On the outskirts of Jizan lies an empty strip of land. It is strewn with rubble and the blistered remains of door-jambs. Once there were homes here. Fishermen had built a cluster of box-like dwellings yet they had done so without permission from the local authority. The fishermen and their families were told that their homes were illegal and would be demolished, however each family would receive compensation. The officials kept their word and the money soon arrived.
It was then that the problems began For years the bulldozers stayed away and nobody came, until several years later when a handful of official-looking men arrived with cans of red spray paint. As they moved away from their vehicles you could see them shake their cans up and down, spraying a single word repeatedly onto the concrete. Manzoa. It means “about to be demolished,” or “about to be removed.” They wrote this on each of the illegal buildings before driving off.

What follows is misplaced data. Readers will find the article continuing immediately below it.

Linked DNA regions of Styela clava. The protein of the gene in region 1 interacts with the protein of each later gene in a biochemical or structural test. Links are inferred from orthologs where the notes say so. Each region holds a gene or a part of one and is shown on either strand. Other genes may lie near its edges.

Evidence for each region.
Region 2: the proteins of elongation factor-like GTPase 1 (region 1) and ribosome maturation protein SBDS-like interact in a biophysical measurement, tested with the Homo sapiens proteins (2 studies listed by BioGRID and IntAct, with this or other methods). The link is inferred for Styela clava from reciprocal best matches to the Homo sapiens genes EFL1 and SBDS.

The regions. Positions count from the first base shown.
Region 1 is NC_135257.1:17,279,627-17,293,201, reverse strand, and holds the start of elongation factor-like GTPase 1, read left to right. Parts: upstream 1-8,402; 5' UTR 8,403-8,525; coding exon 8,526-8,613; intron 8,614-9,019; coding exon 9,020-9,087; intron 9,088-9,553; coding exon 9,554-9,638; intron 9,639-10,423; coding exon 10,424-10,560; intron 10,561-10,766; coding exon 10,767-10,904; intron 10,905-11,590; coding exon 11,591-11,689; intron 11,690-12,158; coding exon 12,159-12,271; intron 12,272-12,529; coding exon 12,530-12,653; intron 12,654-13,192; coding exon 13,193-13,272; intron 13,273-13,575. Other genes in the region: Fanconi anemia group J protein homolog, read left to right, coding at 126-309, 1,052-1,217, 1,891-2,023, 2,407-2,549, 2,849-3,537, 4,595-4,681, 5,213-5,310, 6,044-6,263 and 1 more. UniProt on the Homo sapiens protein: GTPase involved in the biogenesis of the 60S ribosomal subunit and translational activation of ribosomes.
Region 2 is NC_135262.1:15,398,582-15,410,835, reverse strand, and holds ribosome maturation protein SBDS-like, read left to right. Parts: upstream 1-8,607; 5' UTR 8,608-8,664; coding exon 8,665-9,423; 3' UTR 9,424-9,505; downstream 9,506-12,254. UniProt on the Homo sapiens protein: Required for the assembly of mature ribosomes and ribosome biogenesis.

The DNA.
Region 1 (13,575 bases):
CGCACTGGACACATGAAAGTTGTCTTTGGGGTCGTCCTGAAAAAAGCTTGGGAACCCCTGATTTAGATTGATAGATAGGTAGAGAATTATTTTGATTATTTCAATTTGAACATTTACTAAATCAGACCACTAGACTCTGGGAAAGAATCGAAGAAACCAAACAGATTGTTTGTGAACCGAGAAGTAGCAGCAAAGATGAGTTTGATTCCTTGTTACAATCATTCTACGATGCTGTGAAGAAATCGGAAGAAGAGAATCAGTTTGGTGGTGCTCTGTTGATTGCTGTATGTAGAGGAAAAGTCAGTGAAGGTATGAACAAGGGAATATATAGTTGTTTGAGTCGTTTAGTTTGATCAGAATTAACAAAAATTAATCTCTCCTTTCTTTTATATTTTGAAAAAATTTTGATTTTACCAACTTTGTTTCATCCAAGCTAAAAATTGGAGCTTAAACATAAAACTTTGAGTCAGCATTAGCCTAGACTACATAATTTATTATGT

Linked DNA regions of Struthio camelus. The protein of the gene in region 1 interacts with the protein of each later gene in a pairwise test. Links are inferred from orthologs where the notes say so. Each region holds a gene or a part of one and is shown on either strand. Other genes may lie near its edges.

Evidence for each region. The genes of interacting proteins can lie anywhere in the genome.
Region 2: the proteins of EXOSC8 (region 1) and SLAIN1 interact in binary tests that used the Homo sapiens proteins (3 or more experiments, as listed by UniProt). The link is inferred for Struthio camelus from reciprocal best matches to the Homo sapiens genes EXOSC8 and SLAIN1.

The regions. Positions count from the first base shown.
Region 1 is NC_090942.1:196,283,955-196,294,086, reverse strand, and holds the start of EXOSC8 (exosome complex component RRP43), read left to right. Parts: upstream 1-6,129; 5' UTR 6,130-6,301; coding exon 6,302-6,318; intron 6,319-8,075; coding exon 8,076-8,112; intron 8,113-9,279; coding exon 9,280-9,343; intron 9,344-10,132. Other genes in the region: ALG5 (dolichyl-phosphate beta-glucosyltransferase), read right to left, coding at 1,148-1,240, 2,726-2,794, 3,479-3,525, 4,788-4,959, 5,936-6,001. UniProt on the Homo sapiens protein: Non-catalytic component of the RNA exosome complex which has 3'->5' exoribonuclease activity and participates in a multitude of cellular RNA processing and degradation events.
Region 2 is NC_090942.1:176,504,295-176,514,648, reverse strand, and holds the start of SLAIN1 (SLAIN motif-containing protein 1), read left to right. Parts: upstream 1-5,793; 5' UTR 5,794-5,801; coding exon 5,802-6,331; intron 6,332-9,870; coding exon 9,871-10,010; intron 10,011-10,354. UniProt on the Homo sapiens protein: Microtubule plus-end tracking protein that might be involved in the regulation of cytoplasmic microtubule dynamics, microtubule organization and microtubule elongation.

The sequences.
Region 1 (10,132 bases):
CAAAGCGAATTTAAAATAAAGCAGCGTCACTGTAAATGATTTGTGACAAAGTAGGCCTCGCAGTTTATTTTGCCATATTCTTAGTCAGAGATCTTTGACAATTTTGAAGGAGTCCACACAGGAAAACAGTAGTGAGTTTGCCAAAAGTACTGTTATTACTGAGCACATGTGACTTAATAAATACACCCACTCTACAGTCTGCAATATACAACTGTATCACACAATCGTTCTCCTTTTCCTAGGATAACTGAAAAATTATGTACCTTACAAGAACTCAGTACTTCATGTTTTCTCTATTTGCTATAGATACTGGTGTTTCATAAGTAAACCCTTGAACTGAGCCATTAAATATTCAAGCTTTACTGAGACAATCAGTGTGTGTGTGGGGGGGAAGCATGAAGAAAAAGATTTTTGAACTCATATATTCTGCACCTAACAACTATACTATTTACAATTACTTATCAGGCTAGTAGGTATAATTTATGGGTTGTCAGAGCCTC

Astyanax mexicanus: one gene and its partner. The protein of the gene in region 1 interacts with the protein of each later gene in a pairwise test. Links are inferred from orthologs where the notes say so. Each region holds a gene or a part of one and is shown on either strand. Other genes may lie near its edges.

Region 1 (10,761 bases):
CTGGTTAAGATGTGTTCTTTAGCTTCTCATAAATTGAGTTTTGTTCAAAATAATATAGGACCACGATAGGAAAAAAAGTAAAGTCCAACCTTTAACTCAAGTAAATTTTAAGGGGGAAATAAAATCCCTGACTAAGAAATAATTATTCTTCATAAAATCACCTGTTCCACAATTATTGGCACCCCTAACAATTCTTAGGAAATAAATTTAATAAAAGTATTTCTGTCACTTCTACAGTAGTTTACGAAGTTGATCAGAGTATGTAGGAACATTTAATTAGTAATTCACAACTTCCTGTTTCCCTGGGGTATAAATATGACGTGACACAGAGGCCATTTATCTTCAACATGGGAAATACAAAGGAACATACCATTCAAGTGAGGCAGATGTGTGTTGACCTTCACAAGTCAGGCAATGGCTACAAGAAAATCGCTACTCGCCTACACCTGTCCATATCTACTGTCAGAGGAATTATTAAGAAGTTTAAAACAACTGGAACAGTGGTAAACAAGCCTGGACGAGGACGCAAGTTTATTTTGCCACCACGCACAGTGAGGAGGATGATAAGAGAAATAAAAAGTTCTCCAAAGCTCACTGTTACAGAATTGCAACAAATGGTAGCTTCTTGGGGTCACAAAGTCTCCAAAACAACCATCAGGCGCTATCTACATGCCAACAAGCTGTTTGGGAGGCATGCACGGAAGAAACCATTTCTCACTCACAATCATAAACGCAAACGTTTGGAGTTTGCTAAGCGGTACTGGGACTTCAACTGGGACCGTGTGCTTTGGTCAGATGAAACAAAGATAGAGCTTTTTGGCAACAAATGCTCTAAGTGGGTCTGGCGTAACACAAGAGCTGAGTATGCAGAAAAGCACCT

Manzoa. Soon you will be gone. Gharem explains. “We drove to a shop nearby that sold paint. I bought a can of white spray paint. Like the ones we used for Siraat. I was wearing a red shirt, so I sprayed onto this the word manzoa. Then we went back to the buildings.” A game of football was underway. Gharem pulled on his manzoa shirt and joined in, sitting deep in midfield. This is his favourite position. It is where he can control the tempo of play. “When they saw my shirt all of them wanted to talk to me. They asked about why I was doing this. I explained that it was a performance and that I would soon be gone. They liked it. So they told me their stories, about the compensation money. I kept moving. Arif kept photographing. Both of us were manzoa.